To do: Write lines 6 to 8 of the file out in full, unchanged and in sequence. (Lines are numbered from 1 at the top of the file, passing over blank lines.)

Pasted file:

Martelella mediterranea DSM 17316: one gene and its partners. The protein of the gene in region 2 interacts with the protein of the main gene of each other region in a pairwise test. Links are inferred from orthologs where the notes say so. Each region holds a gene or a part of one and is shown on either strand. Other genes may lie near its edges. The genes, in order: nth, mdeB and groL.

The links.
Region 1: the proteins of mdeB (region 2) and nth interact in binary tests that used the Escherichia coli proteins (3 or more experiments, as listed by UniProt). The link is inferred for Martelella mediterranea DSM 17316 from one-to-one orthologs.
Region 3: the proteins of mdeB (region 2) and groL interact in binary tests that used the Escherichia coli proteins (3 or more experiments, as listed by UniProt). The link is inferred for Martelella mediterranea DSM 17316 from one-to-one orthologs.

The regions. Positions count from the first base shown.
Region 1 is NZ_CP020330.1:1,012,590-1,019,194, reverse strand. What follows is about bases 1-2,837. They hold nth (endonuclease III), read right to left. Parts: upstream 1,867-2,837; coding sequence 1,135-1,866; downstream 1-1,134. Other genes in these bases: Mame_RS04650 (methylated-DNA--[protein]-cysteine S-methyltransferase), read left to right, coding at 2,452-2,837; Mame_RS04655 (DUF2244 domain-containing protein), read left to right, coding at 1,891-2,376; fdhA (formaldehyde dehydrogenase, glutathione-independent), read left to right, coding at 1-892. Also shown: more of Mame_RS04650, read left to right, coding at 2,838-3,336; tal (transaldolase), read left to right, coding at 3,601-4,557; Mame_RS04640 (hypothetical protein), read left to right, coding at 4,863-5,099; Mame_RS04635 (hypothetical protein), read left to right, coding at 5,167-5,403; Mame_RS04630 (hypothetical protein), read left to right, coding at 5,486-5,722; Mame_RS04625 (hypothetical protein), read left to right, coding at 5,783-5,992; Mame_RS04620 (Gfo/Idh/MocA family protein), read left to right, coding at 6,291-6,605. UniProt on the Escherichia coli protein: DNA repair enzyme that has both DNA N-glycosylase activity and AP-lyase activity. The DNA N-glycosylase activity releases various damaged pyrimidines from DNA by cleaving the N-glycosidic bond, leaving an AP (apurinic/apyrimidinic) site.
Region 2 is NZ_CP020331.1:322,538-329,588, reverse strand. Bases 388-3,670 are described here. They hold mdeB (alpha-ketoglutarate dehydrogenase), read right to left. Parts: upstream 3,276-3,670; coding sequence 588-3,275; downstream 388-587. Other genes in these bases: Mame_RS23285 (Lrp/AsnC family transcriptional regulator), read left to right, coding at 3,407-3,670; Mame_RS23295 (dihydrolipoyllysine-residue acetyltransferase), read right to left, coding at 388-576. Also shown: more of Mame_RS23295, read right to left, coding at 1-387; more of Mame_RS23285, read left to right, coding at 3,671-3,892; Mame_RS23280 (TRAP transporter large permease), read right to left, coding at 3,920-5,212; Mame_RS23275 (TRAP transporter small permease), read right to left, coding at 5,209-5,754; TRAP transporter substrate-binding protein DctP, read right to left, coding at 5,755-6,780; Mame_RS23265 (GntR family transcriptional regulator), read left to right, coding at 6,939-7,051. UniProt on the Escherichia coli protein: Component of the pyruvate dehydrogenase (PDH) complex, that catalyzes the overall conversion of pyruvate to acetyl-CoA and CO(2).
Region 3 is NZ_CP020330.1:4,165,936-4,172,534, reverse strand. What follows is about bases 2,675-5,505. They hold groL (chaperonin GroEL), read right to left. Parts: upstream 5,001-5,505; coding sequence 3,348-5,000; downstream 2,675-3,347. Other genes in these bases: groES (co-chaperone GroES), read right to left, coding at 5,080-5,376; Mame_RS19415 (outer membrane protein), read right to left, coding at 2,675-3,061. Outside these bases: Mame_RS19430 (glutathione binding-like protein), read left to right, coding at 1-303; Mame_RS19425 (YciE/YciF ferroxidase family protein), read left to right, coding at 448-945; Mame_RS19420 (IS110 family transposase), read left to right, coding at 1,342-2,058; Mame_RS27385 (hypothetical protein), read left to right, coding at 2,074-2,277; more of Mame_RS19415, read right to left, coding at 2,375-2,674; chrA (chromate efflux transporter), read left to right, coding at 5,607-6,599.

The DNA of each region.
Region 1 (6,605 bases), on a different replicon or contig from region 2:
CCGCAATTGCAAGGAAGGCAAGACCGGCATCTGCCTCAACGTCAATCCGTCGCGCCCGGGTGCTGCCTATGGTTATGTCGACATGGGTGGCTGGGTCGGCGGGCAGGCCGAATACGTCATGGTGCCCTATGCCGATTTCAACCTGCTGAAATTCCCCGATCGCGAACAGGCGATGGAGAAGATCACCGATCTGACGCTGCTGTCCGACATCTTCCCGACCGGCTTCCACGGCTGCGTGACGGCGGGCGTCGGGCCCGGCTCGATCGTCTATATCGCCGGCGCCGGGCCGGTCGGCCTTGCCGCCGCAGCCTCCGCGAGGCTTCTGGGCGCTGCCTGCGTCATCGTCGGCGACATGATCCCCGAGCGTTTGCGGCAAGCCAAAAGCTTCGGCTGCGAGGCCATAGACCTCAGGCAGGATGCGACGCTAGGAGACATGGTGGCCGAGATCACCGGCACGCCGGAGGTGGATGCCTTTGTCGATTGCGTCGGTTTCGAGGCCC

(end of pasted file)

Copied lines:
Region 1 is NZ_CP020330.1:1,012,590-1,019,194, reverse strand. What follows is about bases 1-2,837. They hold nth (endonuclease III), read right to left. Parts: upstream 1,867-2,837; coding sequence 1,135-1,866; downstream 1-1,134. Other genes in these bases: Mame_RS04650 (methylated-DNA--[protein]-cysteine S-methyltransferase), read left to right, coding at 2,452-2,837; Mame_RS04655 (DUF2244 domain-containing protein), read left to right, coding at 1,891-2,376; fdhA (formaldehyde dehydrogenase, glutathione-independent), read left to right, coding at 1-892. Also shown: more of Mame_RS04650, read left to right, coding at 2,838-3,336; tal (transaldolase), read left to right, coding at 3,601-4,557; Mame_RS04640 (hypothetical protein), read left to right, coding at 4,863-5,099; Mame_RS04635 (hypothetical protein), read left to right, coding at 5,167-5,403; Mame_RS04630 (hypothetical protein), read left to right, coding at 5,486-5,722; Mame_RS04625 (hypothetical protein), read left to right, coding at 5,783-5,992; Mame_RS04620 (Gfo/Idh/MocA family protein), read left to right, coding at 6,291-6,605. UniProt on the Escherichia coli protein: DNA repair enzyme that has both DNA N-glycosylase activity and AP-lyase activity. The DNA N-glycosylase activity releases various damaged pyrimidines from DNA by cleaving the N-glycosidic bond, leaving an AP (apurinic/apyrimidinic) site.
Region 2 is NZ_CP020331.1:322,538-329,588, reverse strand. Bases 388-3,670 are described here. They hold mdeB (alpha-ketoglutarate dehydrogenase), read right to left. Parts: upstream 3,276-3,670; coding sequence 588-3,275; downstream 388-587. Other genes in these bases: Mame_RS23285 (Lrp/AsnC family transcriptional regulator), read left to right, coding at 3,407-3,670; Mame_RS23295 (dihydrolipoyllysine-residue acetyltransferase), read right to left, coding at 388-576. Also shown: more of Mame_RS23295, read right to left, coding at 1-387; more of Mame_RS23285, read left to right, coding at 3,671-3,892; Mame_RS23280 (TRAP transporter large permease), read right to left, coding at 3,920-5,212; Mame_RS23275 (TRAP transporter small permease), read right to left, coding at 5,209-5,754; TRAP transporter substrate-binding protein DctP, read right to left, coding at 5,755-6,780; Mame_RS23265 (GntR family transcriptional regulator), read left to right, coding at 6,939-7,051. UniProt on the Escherichia coli protein: Component of the pyruvate dehydrogenase (PDH) complex, that catalyzes the overall conversion of pyruvate to acetyl-CoA and CO(2).
Region 3 is NZ_CP020330.1:4,165,936-4,172,534, reverse strand. What follows is about bases 2,675-5,505. They hold groL (chaperonin GroEL), read right to left. Parts: upstream 5,001-5,505; coding sequence 3,348-5,000; downstream 2,675-3,347. Other genes in these bases: groES (co-chaperone GroES), read right to left, coding at 5,080-5,376; Mame_RS19415 (outer membrane protein), read right to left, coding at 2,675-3,061. Outside these bases: Mame_RS19430 (glutathione binding-like protein), read left to right, coding at 1-303; Mame_RS19425 (YciE/YciF ferroxidase family protein), read left to right, coding at 448-945; Mame_RS19420 (IS110 family transposase), read left to right, coding at 1,342-2,058; Mame_RS27385 (hypothetical protein), read left to right, coding at 2,074-2,277; more of Mame_RS19415, read right to left, coding at 2,375-2,674; chrA (chromate efflux transporter), read left to right, coding at 5,607-6,599.